St. Lucia - Agriculture, value added (constant 2010 US$)

The latest value for Agriculture, value added (constant 2010 US$) in St. Lucia was 31,213,350 as of 2016. Over the past 39 years, the value for this indicator has fluctuated between 92,476,790 in 1992 and 27,190,590 in 2011.

Definition: Agriculture corresponds to ISIC divisions 1-5 and includes forestry, hunting, and fishing, as well as cultivation of crops and livestock production. Value added is the net output of a sector after adding up all outputs and subtracting intermediate inputs. It is calculated without making deductions for depreciation of fabricated assets or depletion and degradation of natural resources. The origin of value added is determined by the International Standard Industrial Classification (ISIC), revision 3. Data are in constant 2010 U.S. dollars.

Source: World Bank national accounts data, and OECD National Accounts data files.

See also:

Year Value
1977 39,579,360
1978 44,469,460
1979 44,520,190
1980 35,904,960
1981 36,826,590
1982 39,284,030
1983 43,043,990
1984 51,390,720
1985 56,337,710
1986 76,402,950
1987 58,284,200
1988 92,251,660
1989 82,724,230
1990 90,030,740
1991 71,655,950
1992 92,476,790
1993 90,905,000
1994 71,365,300
1995 77,208,960
1996 77,113,890
1997 61,113,980
1998 60,426,110
1999 51,559,000
2000 53,682,640
2001 41,316,600
2002 46,370,330
2003 40,015,230
2004 41,592,300
2005 31,949,610
2006 35,133,420
2007 35,419,720
2008 46,560,500
2009 44,479,860
2010 30,649,070
2011 27,190,590
2012 30,810,780
2013 33,175,690
2014 28,462,200
2015 30,357,300
2016 31,213,350

Development Relevance: An economy's growth is measured by the change in the volume of its output or in the real incomes of its residents. The 2008 United Nations System of National Accounts (2008 SNA) offers three plausible indicators for calculating growth: the volume of gross domestic product (GDP), real gross domestic income, and real gross national income. The volume of GDP is the sum of value added, measured at constant prices, by households, government, and industries operating in the economy. GDP accounts for all domestic production, regardless of whether the income accrues to domestic or foreign institutions.

Limitations and Exceptions: Among the difficulties faced by compilers of national accounts is the extent of unreported economic activity in the informal or secondary economy. In developing countries a large share of agricultural output is either not exchanged (because it is consumed within the household) or not exchanged for money. Agricultural production often must be estimated indirectly, using a combination of methods involving estimates of inputs, yields, and area under cultivation. This approach sometimes leads to crude approximations that can differ from the true values over time and across crops for reasons other than climate conditions or farming techniques. Similarly, agricultural inputs that cannot easily be allocated to specific outputs are frequently "netted out" using equally crude and ad hoc approximations.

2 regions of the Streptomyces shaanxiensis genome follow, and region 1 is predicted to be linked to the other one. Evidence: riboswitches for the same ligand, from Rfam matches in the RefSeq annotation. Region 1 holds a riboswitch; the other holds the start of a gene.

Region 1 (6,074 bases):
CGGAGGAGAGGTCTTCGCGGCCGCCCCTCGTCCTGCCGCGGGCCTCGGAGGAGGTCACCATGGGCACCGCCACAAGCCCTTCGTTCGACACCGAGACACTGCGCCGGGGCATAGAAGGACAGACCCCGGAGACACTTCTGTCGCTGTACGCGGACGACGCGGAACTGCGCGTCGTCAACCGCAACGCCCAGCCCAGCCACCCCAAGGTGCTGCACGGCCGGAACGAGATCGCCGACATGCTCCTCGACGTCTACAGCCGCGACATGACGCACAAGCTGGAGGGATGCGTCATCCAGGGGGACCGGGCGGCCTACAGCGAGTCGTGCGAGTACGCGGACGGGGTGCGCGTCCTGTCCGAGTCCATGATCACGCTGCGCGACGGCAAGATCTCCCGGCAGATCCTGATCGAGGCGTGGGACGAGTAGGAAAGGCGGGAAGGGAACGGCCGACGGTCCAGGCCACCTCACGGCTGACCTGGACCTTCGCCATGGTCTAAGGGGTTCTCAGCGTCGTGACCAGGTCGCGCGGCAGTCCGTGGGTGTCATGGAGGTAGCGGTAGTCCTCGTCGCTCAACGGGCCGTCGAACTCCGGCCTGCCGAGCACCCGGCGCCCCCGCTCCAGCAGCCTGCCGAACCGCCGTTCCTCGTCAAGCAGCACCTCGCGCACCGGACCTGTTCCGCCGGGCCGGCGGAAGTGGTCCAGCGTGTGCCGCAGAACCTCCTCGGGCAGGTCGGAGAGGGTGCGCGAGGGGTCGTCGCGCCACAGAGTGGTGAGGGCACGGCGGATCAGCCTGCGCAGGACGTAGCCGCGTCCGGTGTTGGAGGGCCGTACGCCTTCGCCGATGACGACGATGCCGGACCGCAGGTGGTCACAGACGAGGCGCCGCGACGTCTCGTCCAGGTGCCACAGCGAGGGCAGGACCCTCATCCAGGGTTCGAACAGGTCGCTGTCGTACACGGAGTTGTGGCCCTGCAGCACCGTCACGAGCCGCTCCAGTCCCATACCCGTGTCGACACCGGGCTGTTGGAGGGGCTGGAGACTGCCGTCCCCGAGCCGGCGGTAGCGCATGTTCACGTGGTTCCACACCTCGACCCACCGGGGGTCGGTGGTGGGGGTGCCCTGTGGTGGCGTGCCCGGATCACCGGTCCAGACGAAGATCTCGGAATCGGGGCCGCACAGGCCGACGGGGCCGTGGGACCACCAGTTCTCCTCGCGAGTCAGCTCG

Statistical Concept and Methodology: Gross domestic product (GDP) represents the sum of value added by all its producers. Value added is the value of the gross output of producers less the value of intermediate goods and services consumed in production, before accounting for consumption of fixed capital in production. The United Nations System of National Accounts calls for value added to be valued at either basic prices (excluding net taxes on products) or producer prices (including net taxes on products paid by producers but excluding sales or value added taxes). Both valuations exclude transport charges that are invoiced separately by producers. Total GDP is measured at purchaser prices. Value added by industry is normally measured at basic prices.

Aggregation method: Gap-filled total

Base Period: 2010

Periodicity: Annual

General Comments: Note: Data for OECD countries are based on ISIC, revision 4.


Topic: Economic Policy & Debt Indicators

Sub-Topic: National accounts